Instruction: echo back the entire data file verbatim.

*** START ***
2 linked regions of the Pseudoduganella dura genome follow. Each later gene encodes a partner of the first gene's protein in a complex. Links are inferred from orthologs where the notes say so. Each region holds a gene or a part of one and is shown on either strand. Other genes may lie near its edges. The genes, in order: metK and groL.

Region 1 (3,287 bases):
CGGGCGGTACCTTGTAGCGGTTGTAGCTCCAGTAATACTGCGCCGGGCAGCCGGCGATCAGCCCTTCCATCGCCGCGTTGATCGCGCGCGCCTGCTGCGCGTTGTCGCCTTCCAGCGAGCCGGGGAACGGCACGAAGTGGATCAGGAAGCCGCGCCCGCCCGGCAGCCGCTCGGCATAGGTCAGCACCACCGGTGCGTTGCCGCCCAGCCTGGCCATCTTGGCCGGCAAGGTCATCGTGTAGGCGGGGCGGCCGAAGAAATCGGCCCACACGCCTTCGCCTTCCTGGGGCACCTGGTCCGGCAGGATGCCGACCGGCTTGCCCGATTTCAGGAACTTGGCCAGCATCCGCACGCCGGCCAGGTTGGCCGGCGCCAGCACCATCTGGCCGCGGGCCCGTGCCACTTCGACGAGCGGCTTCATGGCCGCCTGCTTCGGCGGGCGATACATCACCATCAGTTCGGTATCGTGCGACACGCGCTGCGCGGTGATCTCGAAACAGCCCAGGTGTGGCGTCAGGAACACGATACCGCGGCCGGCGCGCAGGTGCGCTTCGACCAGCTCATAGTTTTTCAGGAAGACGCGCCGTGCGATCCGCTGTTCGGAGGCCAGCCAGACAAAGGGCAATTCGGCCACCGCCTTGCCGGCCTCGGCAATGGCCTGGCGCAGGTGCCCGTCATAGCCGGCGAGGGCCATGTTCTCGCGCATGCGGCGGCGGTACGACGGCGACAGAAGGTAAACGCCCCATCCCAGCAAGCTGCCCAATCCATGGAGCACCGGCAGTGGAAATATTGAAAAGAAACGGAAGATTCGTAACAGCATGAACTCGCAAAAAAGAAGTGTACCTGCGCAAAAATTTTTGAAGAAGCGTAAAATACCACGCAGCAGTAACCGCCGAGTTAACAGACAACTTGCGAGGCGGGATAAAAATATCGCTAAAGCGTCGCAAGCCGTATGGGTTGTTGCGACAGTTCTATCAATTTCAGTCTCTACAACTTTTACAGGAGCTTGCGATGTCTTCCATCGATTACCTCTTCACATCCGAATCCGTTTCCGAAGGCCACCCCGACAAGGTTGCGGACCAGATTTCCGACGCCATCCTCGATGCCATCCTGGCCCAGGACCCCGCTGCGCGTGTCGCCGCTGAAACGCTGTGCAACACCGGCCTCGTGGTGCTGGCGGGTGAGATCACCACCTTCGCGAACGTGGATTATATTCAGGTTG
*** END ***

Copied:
2 linked regions of the Pseudoduganella dura genome follow. Each later gene encodes a partner of the first gene's protein in a complex. Links are inferred from orthologs where the notes say so. Each region holds a gene or a part of one and is shown on either strand. Other genes may lie near its edges. The genes, in order: metK and groL.

Region 1 (3,287 bases):
CGGGCGGTACCTTGTAGCGGTTGTAGCTCCAGTAATACTGCGCCGGGCAGCCGGCGATCAGCCCTTCCATCGCCGCGTTGATCGCGCGCGCCTGCTGCGCGTTGTCGCCTTCCAGCGAGCCGGGGAACGGCACGAAGTGGATCAGGAAGCCGCGCCCGCCCGGCAGCCGCTCGGCATAGGTCAGCACCACCGGTGCGTTGCCGCCCAGCCTGGCCATCTTGGCCGGCAAGGTCATCGTGTAGGCGGGGCGGCCGAAGAAATCGGCCCACACGCCTTCGCCTTCCTGGGGCACCTGGTCCGGCAGGATGCCGACCGGCTTGCCCGATTTCAGGAACTTGGCCAGCATCCGCACGCCGGCCAGGTTGGCCGGCGCCAGCACCATCTGGCCGCGGGCCCGTGCCACTTCGACGAGCGGCTTCATGGCCGCCTGCTTCGGCGGGCGATACATCACCATCAGTTCGGTATCGTGCGACACGCGCTGCGCGGTGATCTCGAAACAGCCCAGGTGTGGCGTCAGGAACACGATACCGCGGCCGGCGCGCAGGTGCGCTTCGACCAGCTCATAGTTTTTCAGGAAGACGCGCCGTGCGATCCGCTGTTCGGAGGCCAGCCAGACAAAGGGCAATTCGGCCACCGCCTTGCCGGCCTCGGCAATGGCCTGGCGCAGGTGCCCGTCATAGCCGGCGAGGGCCATGTTCTCGCGCATGCGGCGGCGGTACGACGGCGACAGAAGGTAAACGCCCCATCCCAGCAAGCTGCCCAATCCATGGAGCACCGGCAGTGGAAATATTGAAAAGAAACGGAAGATTCGTAACAGCATGAACTCGCAAAAAAGAAGTGTACCTGCGCAAAAATTTTTGAAGAAGCGTAAAATACCACGCAGCAGTAACCGCCGAGTTAACAGACAACTTGCGAGGCGGGATAAAAATATCGCTAAAGCGTCGCAAGCCGTATGGGTTGTTGCGACAGTTCTATCAATTTCAGTCTCTACAACTTTTACAGGAGCTTGCGATGTCTTCCATCGATTACCTCTTCACATCCGAATCCGTTTCCGAAGGCCACCCCGACAAGGTTGCGGACCAGATTTCCGACGCCATCCTCGATGCCATCCTGGCCCAGGACCCCGCTGCGCGTGTCGCCGCTGAAACGCTGTGCAACACCGGCCTCGTGGTGCTGGCGGGTGAGATCACCACCTTCGCGAACGTGGATTATATTCAGGTTG